We pass so many people in a day, yet how many times do we fail to smile, wave or say hello? How can we build better communities if we don’t even reach out to the very people we walk by?
In order to give back to the community we must begin by acknowledging the people that exist around us. Reach out in some small way to those you pass throughout your day. Start by putting down your phone, making eye contact and saying hello.
Some people will wave back and others won’t. That’s okay. Just do your part. In fact, it may feel strange at first, but I promise it gets easier with time.
Fred taught me to pay attention to those who go unnoticed; the cleaning staff, the crossing guards, the checkout clerks and gas station attendants. I make a point to smile at all of them now.
Form Connections With People You Encounter
In this hurried, disconnected world many of us go from place to place without ever looking up at the people around us. How do I know? I’ve watched.
I stand at the deli counter waiting in line. When I finally get to the front I chat with Tim, (the guy that slices our cheese each week), about sports, music and the weather. I know that he likes to go to rock concerts and wears a jersey to support his favorite football team. None of the other shoppers speak to him other than to place their orders.
Doesn’t it make sense to say hi to a guy I see once a week? So why don’t I hear any other shoppers chatting with him?
The same thing happens when my husband and I go out to eat. We always ask the waiter or waitress his or her name and refer to them by name for the rest of our meal. Before we leave we specifically thank them for serving us.
When I drop my son off at preschool I say good morning to the new parents I pass. Those worried, first-time parents always look up and smile with relief. It helps to see a friendly face during a stressful, trying time. Luckily, smiles are contagious.
Ask Others If They Need Assistance
If you want to give back to your community start small. Ask elderly people if they need assistance. Wait an extra second and hand someone a shopping cart or let them walk in front of you.
Hold the doors for women with strollers. You would not believe how many people do not hold the doors these days. Sometimes people race in front of those poor mothers just so they don’t have to wait for them. Lend a helping hand.
If someone holds the door for you acknowledge their existence, smile and say thank you.
Look for small ways to help. Ask if someone needs help placing groceries on a conveyor belt or retrieving an item from a high grocery shelf.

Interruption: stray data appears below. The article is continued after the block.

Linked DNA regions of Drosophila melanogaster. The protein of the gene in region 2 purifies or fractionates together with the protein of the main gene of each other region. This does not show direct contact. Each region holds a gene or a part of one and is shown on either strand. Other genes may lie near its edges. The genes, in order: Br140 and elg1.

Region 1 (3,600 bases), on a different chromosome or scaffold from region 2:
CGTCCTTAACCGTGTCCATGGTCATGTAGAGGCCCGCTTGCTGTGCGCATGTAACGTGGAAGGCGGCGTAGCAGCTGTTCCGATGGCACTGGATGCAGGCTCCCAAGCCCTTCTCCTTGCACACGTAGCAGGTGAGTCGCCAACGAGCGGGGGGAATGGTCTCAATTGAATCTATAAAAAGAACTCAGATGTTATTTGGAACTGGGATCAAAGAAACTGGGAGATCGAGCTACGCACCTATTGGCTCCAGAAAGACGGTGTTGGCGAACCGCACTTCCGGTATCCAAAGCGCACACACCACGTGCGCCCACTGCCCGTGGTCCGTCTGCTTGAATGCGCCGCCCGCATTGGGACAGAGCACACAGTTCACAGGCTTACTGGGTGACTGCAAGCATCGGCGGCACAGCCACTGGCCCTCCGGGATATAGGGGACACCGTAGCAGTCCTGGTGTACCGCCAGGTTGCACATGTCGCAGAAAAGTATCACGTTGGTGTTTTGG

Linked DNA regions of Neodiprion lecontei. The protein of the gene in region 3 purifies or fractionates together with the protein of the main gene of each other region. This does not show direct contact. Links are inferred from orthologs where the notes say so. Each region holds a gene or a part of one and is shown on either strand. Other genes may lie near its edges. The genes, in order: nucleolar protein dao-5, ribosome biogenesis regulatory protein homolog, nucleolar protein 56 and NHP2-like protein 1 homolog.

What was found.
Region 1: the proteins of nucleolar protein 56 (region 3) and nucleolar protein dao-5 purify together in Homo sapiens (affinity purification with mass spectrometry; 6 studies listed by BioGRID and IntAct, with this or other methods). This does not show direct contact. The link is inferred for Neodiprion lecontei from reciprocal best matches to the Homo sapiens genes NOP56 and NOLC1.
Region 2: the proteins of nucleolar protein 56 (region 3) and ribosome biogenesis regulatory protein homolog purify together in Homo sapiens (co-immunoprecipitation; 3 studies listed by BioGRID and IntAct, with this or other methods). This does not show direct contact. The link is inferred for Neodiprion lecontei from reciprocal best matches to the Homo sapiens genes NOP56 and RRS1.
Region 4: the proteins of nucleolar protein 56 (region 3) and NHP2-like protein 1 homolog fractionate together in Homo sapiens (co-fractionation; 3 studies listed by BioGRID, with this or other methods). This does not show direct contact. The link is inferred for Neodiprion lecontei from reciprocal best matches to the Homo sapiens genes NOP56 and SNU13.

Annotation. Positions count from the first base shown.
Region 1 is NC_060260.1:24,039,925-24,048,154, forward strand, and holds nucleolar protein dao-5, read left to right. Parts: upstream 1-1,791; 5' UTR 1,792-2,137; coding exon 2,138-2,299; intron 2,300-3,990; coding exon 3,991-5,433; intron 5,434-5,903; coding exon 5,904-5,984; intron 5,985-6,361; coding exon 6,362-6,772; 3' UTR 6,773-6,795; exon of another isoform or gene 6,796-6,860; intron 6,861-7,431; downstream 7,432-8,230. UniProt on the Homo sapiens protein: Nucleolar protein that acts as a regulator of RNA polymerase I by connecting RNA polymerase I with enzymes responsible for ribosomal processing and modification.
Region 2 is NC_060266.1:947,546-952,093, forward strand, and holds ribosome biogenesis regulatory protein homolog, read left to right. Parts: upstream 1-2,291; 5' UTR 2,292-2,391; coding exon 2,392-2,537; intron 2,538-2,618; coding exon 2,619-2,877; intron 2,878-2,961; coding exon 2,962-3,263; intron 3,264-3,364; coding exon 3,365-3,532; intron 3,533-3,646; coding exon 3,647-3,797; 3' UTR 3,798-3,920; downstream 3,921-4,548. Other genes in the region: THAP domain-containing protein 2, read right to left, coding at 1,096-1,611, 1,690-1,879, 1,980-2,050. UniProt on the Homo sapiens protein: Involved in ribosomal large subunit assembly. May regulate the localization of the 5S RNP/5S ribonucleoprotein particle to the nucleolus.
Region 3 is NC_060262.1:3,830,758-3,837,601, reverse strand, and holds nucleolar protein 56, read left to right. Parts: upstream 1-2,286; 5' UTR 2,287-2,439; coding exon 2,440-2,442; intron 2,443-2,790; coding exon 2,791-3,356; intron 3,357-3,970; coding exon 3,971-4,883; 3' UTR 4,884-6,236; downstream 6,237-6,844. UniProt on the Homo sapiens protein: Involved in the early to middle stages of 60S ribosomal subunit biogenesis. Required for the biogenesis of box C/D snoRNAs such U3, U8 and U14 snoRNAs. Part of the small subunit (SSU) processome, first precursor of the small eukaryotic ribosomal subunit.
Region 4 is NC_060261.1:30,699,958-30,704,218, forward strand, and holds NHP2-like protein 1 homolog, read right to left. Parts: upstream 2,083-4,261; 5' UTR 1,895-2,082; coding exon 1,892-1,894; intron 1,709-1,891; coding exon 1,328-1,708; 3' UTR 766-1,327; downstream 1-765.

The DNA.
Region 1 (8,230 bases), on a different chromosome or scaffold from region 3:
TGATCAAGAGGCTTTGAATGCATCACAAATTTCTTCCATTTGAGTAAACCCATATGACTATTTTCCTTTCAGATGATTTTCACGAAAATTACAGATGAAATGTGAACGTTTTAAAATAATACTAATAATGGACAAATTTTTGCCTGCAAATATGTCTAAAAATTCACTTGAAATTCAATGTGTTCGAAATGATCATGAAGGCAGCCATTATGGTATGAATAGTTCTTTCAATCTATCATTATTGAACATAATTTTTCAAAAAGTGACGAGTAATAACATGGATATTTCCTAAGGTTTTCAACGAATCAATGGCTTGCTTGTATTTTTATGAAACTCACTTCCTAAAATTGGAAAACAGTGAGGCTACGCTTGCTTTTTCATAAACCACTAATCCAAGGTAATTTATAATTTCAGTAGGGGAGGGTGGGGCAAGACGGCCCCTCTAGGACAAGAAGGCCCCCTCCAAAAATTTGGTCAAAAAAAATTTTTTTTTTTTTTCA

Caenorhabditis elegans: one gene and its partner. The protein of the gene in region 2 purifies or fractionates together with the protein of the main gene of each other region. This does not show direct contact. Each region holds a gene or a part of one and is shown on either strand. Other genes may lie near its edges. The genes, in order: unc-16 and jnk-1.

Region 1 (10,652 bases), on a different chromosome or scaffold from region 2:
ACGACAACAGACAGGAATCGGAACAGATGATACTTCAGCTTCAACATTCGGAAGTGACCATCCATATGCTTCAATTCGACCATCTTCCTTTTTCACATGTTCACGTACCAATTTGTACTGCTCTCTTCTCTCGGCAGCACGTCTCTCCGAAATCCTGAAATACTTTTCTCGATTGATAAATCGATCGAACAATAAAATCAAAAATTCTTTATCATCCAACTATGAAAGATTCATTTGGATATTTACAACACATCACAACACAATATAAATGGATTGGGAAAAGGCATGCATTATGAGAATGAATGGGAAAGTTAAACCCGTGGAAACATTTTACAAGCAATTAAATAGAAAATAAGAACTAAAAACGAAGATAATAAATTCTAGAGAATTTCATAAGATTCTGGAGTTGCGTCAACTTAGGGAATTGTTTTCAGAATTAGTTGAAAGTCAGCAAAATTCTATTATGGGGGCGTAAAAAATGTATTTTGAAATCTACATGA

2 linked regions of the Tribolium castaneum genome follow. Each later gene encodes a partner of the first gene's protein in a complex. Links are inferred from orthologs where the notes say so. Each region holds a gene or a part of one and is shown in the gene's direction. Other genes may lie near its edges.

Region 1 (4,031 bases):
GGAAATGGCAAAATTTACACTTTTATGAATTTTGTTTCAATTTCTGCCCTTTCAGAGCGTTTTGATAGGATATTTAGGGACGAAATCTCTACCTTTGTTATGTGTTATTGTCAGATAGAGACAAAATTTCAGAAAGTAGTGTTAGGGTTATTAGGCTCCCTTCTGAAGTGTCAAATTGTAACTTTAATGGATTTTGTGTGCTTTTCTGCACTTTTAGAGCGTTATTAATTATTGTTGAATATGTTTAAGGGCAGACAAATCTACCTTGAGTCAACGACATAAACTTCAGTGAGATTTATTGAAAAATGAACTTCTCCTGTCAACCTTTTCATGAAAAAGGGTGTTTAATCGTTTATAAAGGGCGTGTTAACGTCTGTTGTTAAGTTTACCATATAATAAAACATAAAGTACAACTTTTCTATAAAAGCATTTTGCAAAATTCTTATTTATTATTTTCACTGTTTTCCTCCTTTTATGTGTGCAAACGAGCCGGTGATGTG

Provide encouragement to those around you. Begin by pointing out those things that usually go unnoticed.
For example, tell your wife she cooked a ridiculously delicious pot roast. Let your kids know how much you appreciate their hugs and thank your husband for taking out the garbage.
Then praise your coworkers for their exceptional work and find ways to create a positive atmosphere.
If you receive great service in a store, restaurant or hotel thank the person and share your compliments with his or her manager. This is really easy to do with most customer service representatives as well.
Pick up Garbage
The other day I stood outside of my son’s preschool and watched as parent after parent stepped over a piece of paper that had fallen on the path between the parking lot and school.
If you see trash pick it up. You don’t need to get on chest high duck waders to clean the community stream. Just pick up pieces of garbage that are right in front of you.
Make your community a cleaner place to live.
Be a Good Neighbor
Get to know your neighbors. If you have older neighbors offer to shovel their snowy walkways or check on them after a storm.
Bake an extra batch of cookies and deliver them to their doorstep or simply ask your children to draw them some pictures or drop off hand-written cards. All of these tasks are easy to do and none of them take a significant amount of time.
Put Unwanted Toys On Your Curb
If you are purging your home or learning to live with less then you’ll need to find a new place for your unwanted stuff.
Nothing gets rid of toys faster than a sign that says, “free to good home.” Let other children in your neighborhood make good use of them.
Other families will be thrilled to get your unwanted hand-me-downs. Pass down your children’s clothing to neighbors too.
Giving back to the community doesn’t have to involve lots of time and hard work. All of these activities are simple. In fact, most of them take mere seconds to complete. Remember it’s better to do something small than nothing at all.